Feel like you’ve been in lockdown forever? Tired of the relentless online meetings? We don’t blame you. So to help you, Kerry Leigh has put together her survival guide, keeping you connected, motivated and fully aware that no one needs to see your knickers.
Online meetings have their perks and their downsides. There’s no commute, nobody knows if you haven’t brushed your teeth and you’re perfectly entitled to wear pyjamas bottoms if the mood takes you.
But, on the other hand, it would be nice to be in a room with another human occasionally, so you can actually smell each other and have a full conversation without saying, ‘you’re on mute’, which isn’t even funny anymore.
Right now, however, that’s not an option. Moreover, some of us have been doing online meetings for so long that we’re getting stuck in a pattern of ‘just getting through them’. So, embrace your growth mindset and welcome the challenge of spicing up your connections with our survival guide.
Energy and Connection
Remember to smile in your online meetings and ask people how they are. Take the time to listen too, before you get stuck into the content. Working from home means we’re missing out on the small interactions that peppered our days before lockdown - chats at the coffee machine or catch ups on the commute. We need these interactions to keep us connected and motivated.
If you have the ability and the space, consider standing up too, particularly if you’re hosting the meeting. It can really bring a new energy to your meeting and keep those who are watching involved and engaged.
We’re not here to tell you how to dress or how your décor should look. We can leave that to the presenters on Interior Design Masters, which I managed to stomach for about ten minutes recently - people were actually crying about paint colour!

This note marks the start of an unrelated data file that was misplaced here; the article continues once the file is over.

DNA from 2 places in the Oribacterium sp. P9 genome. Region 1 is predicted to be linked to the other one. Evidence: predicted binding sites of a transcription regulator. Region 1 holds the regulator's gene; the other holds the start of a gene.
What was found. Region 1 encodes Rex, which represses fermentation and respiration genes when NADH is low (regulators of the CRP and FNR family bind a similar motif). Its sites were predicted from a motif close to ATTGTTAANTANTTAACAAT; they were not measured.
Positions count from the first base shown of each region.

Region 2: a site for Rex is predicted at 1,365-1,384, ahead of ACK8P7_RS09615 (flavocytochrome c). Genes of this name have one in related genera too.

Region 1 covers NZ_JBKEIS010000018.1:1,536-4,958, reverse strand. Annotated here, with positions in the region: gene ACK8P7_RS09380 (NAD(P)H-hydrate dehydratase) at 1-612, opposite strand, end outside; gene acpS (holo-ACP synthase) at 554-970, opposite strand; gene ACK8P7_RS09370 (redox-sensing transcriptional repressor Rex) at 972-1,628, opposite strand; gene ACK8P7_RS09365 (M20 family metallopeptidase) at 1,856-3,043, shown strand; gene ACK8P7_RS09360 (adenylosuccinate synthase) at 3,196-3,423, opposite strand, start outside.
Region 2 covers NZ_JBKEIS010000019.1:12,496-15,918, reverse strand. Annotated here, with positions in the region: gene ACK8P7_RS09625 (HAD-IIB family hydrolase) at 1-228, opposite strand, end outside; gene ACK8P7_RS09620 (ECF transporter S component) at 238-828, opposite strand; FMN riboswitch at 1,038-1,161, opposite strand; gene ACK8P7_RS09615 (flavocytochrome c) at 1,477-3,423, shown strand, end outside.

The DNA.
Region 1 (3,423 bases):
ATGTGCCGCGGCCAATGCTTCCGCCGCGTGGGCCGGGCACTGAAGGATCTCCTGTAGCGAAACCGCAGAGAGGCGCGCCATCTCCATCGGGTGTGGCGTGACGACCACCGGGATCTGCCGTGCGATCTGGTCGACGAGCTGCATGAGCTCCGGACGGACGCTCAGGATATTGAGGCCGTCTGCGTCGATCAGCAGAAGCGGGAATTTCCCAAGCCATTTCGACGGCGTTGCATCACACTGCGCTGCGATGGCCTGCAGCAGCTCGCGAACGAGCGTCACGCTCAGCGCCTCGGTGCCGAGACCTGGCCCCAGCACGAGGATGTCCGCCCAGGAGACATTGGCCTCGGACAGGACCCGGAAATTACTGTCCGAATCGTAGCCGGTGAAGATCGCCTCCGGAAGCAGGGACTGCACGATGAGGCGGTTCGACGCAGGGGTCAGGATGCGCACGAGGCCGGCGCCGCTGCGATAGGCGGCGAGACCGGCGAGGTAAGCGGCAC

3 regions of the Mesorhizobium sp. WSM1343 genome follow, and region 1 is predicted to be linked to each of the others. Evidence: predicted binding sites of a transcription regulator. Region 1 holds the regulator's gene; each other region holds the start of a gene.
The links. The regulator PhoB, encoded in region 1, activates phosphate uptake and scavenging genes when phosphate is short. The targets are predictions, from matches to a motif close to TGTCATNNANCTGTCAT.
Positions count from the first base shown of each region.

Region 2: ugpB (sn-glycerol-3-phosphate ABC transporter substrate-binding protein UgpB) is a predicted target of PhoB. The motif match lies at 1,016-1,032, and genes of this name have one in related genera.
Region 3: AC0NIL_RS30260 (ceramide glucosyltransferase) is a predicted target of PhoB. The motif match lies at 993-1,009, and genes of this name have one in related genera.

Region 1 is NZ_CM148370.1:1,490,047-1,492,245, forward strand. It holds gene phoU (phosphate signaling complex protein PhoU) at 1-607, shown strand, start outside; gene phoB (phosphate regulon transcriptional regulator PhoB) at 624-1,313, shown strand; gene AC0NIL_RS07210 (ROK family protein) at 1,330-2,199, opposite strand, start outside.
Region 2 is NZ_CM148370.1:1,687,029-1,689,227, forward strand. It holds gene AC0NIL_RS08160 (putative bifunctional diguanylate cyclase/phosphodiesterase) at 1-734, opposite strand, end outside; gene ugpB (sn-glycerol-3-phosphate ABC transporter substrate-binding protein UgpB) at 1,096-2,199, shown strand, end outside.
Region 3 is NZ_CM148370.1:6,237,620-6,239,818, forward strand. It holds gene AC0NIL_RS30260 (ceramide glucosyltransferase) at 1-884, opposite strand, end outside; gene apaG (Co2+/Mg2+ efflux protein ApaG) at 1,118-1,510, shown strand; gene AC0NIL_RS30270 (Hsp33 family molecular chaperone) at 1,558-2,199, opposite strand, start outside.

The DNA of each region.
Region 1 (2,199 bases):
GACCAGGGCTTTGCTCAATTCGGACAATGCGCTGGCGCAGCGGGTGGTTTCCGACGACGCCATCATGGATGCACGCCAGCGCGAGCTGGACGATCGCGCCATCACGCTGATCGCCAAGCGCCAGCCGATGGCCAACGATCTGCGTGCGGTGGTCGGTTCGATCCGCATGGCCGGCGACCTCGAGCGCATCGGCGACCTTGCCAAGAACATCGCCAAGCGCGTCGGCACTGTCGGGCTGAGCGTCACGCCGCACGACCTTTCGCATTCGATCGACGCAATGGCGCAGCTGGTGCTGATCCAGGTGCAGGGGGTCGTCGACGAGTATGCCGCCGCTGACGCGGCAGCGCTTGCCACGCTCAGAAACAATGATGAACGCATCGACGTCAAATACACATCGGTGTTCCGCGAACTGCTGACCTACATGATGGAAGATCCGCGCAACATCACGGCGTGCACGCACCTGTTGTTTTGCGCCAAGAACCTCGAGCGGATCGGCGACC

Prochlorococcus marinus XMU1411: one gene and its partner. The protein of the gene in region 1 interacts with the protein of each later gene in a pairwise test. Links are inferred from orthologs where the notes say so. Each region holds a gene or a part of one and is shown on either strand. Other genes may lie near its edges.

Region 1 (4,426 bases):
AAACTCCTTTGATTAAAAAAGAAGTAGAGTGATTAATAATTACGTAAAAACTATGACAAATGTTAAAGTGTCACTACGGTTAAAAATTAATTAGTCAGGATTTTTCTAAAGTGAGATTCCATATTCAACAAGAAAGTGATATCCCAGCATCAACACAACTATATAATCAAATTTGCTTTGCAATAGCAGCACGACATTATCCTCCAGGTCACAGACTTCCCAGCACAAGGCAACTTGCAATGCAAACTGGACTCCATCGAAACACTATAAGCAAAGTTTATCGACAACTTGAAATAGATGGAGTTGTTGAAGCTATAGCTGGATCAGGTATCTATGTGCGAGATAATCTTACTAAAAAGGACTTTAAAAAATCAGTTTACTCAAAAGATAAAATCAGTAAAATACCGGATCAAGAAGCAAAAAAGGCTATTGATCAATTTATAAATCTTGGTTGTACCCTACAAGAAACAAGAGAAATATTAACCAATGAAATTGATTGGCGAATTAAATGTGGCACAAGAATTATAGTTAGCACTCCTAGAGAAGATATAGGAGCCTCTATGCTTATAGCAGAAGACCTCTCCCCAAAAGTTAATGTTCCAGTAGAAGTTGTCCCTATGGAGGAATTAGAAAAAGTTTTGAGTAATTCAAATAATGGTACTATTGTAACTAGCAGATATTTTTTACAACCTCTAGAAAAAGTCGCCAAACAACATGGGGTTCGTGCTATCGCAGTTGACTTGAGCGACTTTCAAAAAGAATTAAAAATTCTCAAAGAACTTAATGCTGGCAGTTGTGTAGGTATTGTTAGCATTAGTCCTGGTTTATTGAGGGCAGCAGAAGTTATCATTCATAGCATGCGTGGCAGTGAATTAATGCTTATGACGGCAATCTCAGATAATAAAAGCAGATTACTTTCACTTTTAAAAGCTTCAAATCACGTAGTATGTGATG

Anyway, it’s your home so it’s in your taste and furnished how you like it. Just avoid anything that might give your colleagues a bit of a ‘brain fart’. For example, knickers on the radiator can be a bit distracting, as can a poster where we can’t quite read the writing. We therefore spend half the online meeting trying to decipher it, instead of listening to you.
When we’re not in the office, we can sometimes let timings slip. Set expectations, including when the online meeting will end and stick to it. People have bladders to empty, doors to answer and other meetings to go to.
It’s also worth turning up early. Computers are temperamental beasts and finding out yours isn’t in the mood, one minute before the meeting, isn’t great. If you log in at least ten minutes before, you can then always nip off for a wee or a brew if you happen to get in smoothly.
You may also get unexpectedly interrupted by a pet/partner/child/delivery driver. That’s okay. Pretending it’s not happening is just weird.
Ask yourself why you’re having this meeting. Is it to explain, introduce, challenge or collaborate? A good meeting is one that everybody takes part in, rather than just turning up to. It requires effort and interaction, so have questions ready and get your listening ears on. If the contents of the meeting can be delivered in a quick email, try that instead. Zoom fatigue is real.
Today I was thrilled to discover in Zoom settings that I can choose to have a moustache! If facial hair isn't your bag, you could try using breakout rooms, an icebreaker, humour or a physical activity. If you need support with online delivery, our Creative Facilitation workshop can help too.
And, if it doesn’t quite work out as planned, chances are no one will die or get the sack. Either way, you’ve done something that sparks conversation and engagement.
You can’t ask for more than that!